I struggle with holding tension in my body. My shoulders have been tight for the better part of my 29 years. I'm pretty sure I stressed out when I took my first bites, first steps, and first few swings at my older brothers. I've spent YEARS holding expectations, shame, disappointments, confrontations... in my BODY.
It's gradually falling apart... the doctors keep taking things out of it and handing me papers with the words, "chronic inflammation" on them. Tonsils? Gone. Gall bladder? Gone.
My body is on fire. (Stop singing Alicia Keys. Once you start, that power ballad never quits.)
My first counselor asked me to begin paying attention to my body -to the way I physically react and feel when I felt the trauma of my situation. I began to notice that I felt my head sort of spinning, my heart pumped faster. I began feeling the need to FLIGHT... FLIGHT my way into the bathtub and fill it with hot, hot water and big, fat bubbles. When it's really bad, I find myself picking at my own skin nervously.
But the most prominent symptom: tight, tense shoulders. I began to notice that my shoulders were tense constantly.
I felt tense in Sunday School when there was silence. I felt tense when I talked. I felt tense when I crocheted (must. finish. must. finish.) and I felt tense when I watched television (maybe because I felt shame for watching? I don't know).
I felt tense at the grocery store.
I felt tense when I went running (must. burn. calories. be. skinny. wear. leggings. boots. with. fur. cute. hair. bun. be. adorable).
I felt tense when I did yoga, when I ate.
As I've made a conscientious effort to release tension, I've felt calm and peace. I've felt freedom that comes from letting go of finishing, performing, and perfecting. And I've begun investigating WHY IN THE CRAP I've been this way for so long.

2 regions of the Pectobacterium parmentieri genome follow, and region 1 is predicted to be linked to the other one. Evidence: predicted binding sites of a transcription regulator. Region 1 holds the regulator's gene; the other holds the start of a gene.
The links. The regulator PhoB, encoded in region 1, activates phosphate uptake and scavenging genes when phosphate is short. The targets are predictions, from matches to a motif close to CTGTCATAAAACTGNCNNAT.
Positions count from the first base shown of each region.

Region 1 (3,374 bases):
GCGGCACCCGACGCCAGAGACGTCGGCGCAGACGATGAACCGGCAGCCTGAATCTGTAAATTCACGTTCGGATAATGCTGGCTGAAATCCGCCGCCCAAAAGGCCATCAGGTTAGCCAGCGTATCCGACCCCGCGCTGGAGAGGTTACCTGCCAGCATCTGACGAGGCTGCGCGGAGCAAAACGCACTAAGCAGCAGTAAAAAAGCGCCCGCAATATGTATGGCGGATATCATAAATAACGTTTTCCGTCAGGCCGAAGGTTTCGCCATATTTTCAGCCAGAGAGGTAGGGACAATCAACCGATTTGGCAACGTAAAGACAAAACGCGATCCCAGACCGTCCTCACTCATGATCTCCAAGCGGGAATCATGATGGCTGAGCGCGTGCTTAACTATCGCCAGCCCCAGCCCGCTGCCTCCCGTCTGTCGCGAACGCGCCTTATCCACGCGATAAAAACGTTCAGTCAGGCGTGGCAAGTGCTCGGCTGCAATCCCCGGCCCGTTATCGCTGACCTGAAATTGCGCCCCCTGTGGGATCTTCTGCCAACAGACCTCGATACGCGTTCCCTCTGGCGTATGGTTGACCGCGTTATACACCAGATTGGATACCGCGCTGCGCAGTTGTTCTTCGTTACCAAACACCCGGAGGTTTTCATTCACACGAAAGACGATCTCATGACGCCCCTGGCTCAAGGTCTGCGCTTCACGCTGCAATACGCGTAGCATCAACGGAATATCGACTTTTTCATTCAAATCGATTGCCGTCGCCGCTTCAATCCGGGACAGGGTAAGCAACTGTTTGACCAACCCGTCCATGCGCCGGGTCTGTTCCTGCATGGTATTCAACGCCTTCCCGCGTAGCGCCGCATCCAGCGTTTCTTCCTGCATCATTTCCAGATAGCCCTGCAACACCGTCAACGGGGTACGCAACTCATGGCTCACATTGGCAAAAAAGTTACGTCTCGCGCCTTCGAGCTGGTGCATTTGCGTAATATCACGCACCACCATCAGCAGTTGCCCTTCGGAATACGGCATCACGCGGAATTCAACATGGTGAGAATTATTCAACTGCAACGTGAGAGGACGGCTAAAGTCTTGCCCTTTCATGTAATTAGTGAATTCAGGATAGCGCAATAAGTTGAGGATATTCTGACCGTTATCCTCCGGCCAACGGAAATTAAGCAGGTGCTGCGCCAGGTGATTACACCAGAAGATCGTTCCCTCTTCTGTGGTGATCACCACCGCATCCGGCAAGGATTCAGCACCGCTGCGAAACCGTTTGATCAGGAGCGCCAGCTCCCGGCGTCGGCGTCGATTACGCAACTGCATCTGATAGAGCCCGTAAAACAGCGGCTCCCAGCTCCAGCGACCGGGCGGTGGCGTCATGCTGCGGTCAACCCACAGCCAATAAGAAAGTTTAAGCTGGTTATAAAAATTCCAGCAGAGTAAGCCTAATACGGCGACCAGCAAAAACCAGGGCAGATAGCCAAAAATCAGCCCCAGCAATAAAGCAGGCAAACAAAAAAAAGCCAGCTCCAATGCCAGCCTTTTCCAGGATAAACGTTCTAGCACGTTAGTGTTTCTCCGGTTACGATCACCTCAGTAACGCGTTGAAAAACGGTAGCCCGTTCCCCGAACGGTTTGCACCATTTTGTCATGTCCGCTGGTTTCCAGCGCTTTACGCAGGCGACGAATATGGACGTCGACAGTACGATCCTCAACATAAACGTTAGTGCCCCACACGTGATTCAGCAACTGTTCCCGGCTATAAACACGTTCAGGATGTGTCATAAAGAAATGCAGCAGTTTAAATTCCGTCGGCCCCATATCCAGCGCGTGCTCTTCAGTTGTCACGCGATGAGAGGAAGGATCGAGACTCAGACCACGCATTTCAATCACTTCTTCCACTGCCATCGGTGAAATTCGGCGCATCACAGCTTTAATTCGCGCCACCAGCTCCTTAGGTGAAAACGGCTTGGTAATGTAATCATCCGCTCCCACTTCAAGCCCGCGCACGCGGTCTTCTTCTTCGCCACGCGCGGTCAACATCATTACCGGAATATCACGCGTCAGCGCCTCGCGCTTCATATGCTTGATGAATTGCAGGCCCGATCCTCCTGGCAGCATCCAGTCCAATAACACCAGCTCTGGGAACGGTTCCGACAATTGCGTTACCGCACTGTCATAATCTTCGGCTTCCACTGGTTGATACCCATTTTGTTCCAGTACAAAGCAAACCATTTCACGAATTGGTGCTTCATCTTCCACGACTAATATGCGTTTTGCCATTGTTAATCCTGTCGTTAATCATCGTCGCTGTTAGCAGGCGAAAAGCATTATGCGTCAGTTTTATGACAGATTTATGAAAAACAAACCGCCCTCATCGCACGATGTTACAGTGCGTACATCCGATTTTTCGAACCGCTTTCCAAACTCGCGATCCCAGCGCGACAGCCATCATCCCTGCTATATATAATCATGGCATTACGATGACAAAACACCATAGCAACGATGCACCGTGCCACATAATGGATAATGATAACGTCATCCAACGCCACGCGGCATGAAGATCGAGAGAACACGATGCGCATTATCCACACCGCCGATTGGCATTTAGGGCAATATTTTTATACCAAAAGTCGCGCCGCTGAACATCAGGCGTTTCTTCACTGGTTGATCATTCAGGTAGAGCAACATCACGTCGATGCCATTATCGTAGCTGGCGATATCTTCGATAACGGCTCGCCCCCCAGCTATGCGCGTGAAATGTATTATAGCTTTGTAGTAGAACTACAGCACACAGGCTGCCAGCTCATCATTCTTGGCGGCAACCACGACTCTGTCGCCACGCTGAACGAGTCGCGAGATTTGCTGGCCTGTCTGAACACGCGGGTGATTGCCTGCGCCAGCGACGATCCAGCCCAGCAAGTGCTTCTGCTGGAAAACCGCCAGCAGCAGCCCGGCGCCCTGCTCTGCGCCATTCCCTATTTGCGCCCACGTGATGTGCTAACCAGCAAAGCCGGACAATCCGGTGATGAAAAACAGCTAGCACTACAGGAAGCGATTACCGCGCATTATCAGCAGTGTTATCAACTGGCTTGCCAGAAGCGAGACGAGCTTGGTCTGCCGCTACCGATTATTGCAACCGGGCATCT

Looking back on my life, I see that I was raised to make good choices out of fear.
I jokingly say, "I did what was right not because I was afraid of God but because I was afraid of Dad."
Putting someone other than God in my center is an issue I've had long before I'd ever laid eyes on Danny. Ironically, while I was being raised out of fear, I was also being taught that being afraid was weak... something to get over.
I want you to take a second and imagine -if you will -how much mental wreckage that all adds up to.
I have a lot of healing to do. Marrying a porn addict took my "sickness" and BLEW IT UP.
I am so scared. I am so scared all of the time.
I recognize that I am scared. so scared all of the time. and I HATE myself for being so weak and scared.
I feel shame for being scared.
It's a whole lot of crazy running rampant.
In a BYU speech given by Elaine Marshall in 2002 when she was the dean of BYU's College of Nursing, she says:
healing is active—you have to be there. Your friend or your husband or wife or your mother cannot do it for you. You have to face the problem and the pain. To begin healing, you must acknowledge and feel the hurt. Only those who don’t feel, those without conscience, cannot heal.
My mother once told me of an experience she had one winter morning as she drove down to check the cattle in the lower pasture. She noticed a car off the side of the road. Inside she recognized a young mother and three children. When my mother asked if they needed help, the woman tearfully reminded her that this was the place of the accident two weeks earlier that had killed her husband. She answered, “We are just here to feel the hurt.”